The eschatological dog

The eschatological dog
Transcendence and the dialectic thereof regarding the physical, and the spiritual, of beginnings and endings. With more of the dark humor found in Dark Earth, the ironies of spirituality along with fleshly cravings and the habits of the contemporary fully self-evident, these are transgressive and transcending works of moving beyond the traps of the hard weight of reality without the charade of metaphysical dimensions trapping the reader into a world that can and must be tossed aside once the book is finished being read. Not fully a guide through personal infernos, the poems are reference material for all we encounter in this world purportedly bereft of any redeeming features beyond the very casual and subscribed to mores and thoughts. It has been said and noted by many informed readers of poetry that it can alter the rhythms of thought and feeling and thus alter our ability to perceive and change everything in our inner world as well as how we interact and thus experience the outer world. These poems are not condemned to a strange mapping of the junctions of these worlds but a thoroughly enjoyable experience which lead beyond, to further appreciation not only of poetry, but of the individual's innate ability to become in further touch with themselves, resulting in a more finely tuned capacity to become more than they have previously been or thought themselves capable. (Description taken from CreateSpace, 2014).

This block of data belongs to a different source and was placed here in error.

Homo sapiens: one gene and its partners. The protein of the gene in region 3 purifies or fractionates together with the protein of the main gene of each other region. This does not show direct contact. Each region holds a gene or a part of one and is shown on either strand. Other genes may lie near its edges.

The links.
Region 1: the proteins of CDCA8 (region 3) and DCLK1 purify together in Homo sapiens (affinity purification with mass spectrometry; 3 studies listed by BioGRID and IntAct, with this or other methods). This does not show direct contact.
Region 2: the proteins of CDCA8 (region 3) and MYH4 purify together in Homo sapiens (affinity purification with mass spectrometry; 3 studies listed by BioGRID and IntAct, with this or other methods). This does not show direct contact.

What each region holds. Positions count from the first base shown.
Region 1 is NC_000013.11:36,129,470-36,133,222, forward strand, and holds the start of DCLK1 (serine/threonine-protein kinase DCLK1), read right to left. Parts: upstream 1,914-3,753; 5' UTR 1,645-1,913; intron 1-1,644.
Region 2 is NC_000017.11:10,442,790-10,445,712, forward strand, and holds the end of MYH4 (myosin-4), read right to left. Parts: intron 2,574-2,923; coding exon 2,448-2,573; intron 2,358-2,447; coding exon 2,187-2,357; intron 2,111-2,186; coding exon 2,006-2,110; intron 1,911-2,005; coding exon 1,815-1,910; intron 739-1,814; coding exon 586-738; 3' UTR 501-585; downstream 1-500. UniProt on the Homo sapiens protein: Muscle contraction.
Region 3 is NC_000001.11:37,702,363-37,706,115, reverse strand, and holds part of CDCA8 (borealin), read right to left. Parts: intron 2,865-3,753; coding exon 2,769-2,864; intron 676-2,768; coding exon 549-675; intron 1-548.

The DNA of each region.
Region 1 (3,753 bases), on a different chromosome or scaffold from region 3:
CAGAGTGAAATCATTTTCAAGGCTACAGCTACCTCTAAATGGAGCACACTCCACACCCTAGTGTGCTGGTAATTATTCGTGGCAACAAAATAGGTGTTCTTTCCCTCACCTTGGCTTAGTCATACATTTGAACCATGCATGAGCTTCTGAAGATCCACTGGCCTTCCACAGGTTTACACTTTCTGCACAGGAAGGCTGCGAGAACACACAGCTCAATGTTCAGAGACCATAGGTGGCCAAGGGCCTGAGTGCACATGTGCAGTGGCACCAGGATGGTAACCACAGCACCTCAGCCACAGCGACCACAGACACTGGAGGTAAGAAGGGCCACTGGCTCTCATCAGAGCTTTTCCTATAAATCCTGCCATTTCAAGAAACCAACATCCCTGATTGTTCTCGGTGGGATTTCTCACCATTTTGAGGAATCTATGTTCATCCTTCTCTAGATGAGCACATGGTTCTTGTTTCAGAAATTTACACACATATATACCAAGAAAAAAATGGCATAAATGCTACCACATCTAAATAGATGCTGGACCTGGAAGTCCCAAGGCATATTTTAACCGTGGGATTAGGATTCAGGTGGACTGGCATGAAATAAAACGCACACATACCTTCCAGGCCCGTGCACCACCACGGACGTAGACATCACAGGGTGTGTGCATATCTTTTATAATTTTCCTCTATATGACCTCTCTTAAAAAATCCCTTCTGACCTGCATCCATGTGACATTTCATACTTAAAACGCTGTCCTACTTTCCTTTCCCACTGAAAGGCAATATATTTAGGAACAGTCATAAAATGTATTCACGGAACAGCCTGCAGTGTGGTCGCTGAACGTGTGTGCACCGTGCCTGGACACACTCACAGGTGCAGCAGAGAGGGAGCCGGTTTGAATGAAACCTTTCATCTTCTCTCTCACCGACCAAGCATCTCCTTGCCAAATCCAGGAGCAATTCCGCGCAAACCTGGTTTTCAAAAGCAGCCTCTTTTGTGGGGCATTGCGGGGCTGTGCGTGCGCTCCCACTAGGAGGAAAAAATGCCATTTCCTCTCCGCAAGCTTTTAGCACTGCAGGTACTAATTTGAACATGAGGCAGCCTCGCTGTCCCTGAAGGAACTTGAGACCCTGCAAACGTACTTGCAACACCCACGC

Publication Year: 
2014

Baker, Dean

Dean J. Baker is the author of The Herald,Baker’s Bad Boys, Silence Louder Than A Train, The Mythologies Of Love, The Lost Neighborhood. A singer/songwriter who also performs his own songs, he is an unparalleled and in demand public reader of his work. Passionate about poetry and literature of the ages, he is at work on a new book, and songs. A poet of whom, Irving Layton, deemed "Canada's greatest poet" by Leonard Cohen, has said, "Dean is a combination of thought and torment that has made him write more than a baker’s dozen of fine poems.. he might produce a collection that could astound us all.” – Irving Layton